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Visual Arts Program, Visual and Performing Arts Department

The Visual and Performing Arts Department awakens and nourishes the creative process in every student. The Department offers a selection of courses in musical arts, photography, digital art, ceramics, sculpture, art history, and studio art. The curriculum promotes creativity, original thinking, perseverance, resourcefulness, personal exploration, and safe risk-taking. Students have the opportunity to curate and show work in gallery spaces, develop a portfolio throughout their CH-CH career, participate in musical performances, work with industry-level design programs, and collaborate on projects with students as well as visiting artists.
  • Introduction to Visual Arts

    Introduction to Visual Arts is a foundational course that introduces the elements and principles of design in a 2-Dimensional framework. It is open to students with or without art experience. Students will fine-tune their observational and imaginative skills and experiment with a variety of materials and techniques such as drawing, painting, and printmaking. They will learn to critique their own work and the work of their peers. Students will participate in three student art shows throughout the school year.
     
  • Ceramics I

    Ceramics I is an art elective suitable for students with or without art experience. The course focuses on the use of the potter’s wheel as a tool. Students will learn to throw, trim, glaze and critique their work and the work of their peers. Students will create projects such as mugs, bowls, jars, and plates and will participate in three student art shows throughout the school year.
  • Ceramics II

    Wheel Throwing II is an art elective that is open to students who have completed Wheel Throwing I. The course focuses on the use of the potter’s wheel as a tool. Students will learn to throw larger forms and apply more complex surface techniques. Students will have more freedom than Wheel Throwing I to choose what types of forms that they want to throw. Students will participate in three student art shows throughout the school year.
  • Sculpture

    Sculpture is a foundational course that introduces the elements and principles of design in a 3-Dimensional framework and is open to students with or without art experience. This course centers on using hand-building methods to make sculpture out of clay. Students will begin by focusing on more traditional methods of art making such as working from observation and then gradually transition to a more conceptual and personal approach to art making. Throughout the course, students will investigate some of the many technical aspects of working with clay, including mold-making, building armatures, firing kilns, and glazing. Students will participate in three student art shows throughout the school year.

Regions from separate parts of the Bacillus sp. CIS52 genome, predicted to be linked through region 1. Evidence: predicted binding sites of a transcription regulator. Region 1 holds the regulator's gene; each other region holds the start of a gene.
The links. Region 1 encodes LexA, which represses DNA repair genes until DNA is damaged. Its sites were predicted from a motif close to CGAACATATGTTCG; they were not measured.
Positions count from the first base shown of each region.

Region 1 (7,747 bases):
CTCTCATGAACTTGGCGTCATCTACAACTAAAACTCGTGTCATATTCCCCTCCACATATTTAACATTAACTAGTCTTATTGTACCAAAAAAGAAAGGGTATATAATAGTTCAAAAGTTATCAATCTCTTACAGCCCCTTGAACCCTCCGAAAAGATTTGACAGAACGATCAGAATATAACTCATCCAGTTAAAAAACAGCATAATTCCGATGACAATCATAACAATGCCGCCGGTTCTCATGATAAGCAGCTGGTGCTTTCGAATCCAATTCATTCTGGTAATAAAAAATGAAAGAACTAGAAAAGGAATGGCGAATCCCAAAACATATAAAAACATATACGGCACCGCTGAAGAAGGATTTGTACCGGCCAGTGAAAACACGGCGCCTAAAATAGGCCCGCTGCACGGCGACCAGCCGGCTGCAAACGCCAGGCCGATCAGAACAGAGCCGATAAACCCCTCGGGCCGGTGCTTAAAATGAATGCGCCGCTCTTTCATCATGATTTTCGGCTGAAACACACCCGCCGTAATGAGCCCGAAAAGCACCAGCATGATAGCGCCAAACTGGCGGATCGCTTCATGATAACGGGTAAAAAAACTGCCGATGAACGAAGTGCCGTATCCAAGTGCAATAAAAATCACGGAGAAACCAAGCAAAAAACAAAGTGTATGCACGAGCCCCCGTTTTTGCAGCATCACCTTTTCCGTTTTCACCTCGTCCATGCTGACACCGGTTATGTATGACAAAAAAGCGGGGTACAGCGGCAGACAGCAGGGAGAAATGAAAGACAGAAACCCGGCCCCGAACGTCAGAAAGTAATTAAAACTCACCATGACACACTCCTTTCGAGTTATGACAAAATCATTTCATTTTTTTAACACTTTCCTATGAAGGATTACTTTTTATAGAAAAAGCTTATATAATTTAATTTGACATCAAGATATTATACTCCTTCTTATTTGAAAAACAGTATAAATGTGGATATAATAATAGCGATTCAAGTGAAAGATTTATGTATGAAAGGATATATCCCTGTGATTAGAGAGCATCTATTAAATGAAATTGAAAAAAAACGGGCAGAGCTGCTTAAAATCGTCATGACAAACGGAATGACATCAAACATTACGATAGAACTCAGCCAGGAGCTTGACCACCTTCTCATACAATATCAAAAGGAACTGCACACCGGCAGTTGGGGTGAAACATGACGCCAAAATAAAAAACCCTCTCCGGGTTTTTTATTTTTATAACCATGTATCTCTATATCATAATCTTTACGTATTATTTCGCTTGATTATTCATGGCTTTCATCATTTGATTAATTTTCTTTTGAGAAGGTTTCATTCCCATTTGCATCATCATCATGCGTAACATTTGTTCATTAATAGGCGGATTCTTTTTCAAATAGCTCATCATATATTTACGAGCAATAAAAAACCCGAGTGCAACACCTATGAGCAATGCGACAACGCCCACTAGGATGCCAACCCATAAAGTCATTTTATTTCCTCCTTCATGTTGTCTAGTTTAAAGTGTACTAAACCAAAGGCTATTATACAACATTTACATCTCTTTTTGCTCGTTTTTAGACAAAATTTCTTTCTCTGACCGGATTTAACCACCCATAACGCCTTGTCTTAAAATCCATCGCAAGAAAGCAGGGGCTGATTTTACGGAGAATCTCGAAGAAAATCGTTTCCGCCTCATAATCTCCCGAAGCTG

• Advanced 2D & 3D Design

    Advanced 2D and 3D Design is an art elective open to juniors and seniors that expands upon the material from the introductory classes. An introductory art course and a teacher recommendation are prerequisites for this course and it is a prerequisite for the AP Studio Art class. Students will use traditional and non-traditional media in this course and are encouraged to experiment and find their own artistic voice. The class curriculum is designed to prepare students for AP Studio Art by providing them the opportunity to begin creating work for their AP portfolios. Students will participate in three student art shows during the school year.
     
  • AP Studio Art

    AP Studio Art is the culminating elective in the visual arts and requires a prerequisite of Advanced 2D and 3D design along with a teacher recommendation, enrollment in Art History and a completed summer course prior to entry into the class. Students are required to enroll in Art History to provide a tandem learning experience that strengthens their own art-making. In this course, students are required to create a series of teacher-initiated assignments, as well as student-initiated assignments, for the AP Two-Dimensional Design Portfolio. By concentrating on a particular visual interest or problem, students will gain experience in the formal, technical, and expressive means of artistry and at the same time, develop a sense of quality in their own art. Once students complete this advanced-level portfolio, they will show and promote their work in a solo show in the professional Mankiw Gallery in the spring trimester.
  • Art History, Theory, and Criticism

    Art History is a yearlong elective open to upperclassmen. It examines major forms of artistic expression from the past and present, as well as from a variety of cultures. Through readings, slide lectures, interactive class discussions, hands-on art projects, and museum and gallery visits, students learn how to look critically at works of art. (Art History may be taken either for history or for arts credit. In order to enroll, students must have completed an advanced course in visual arts or received permission from the instructor.)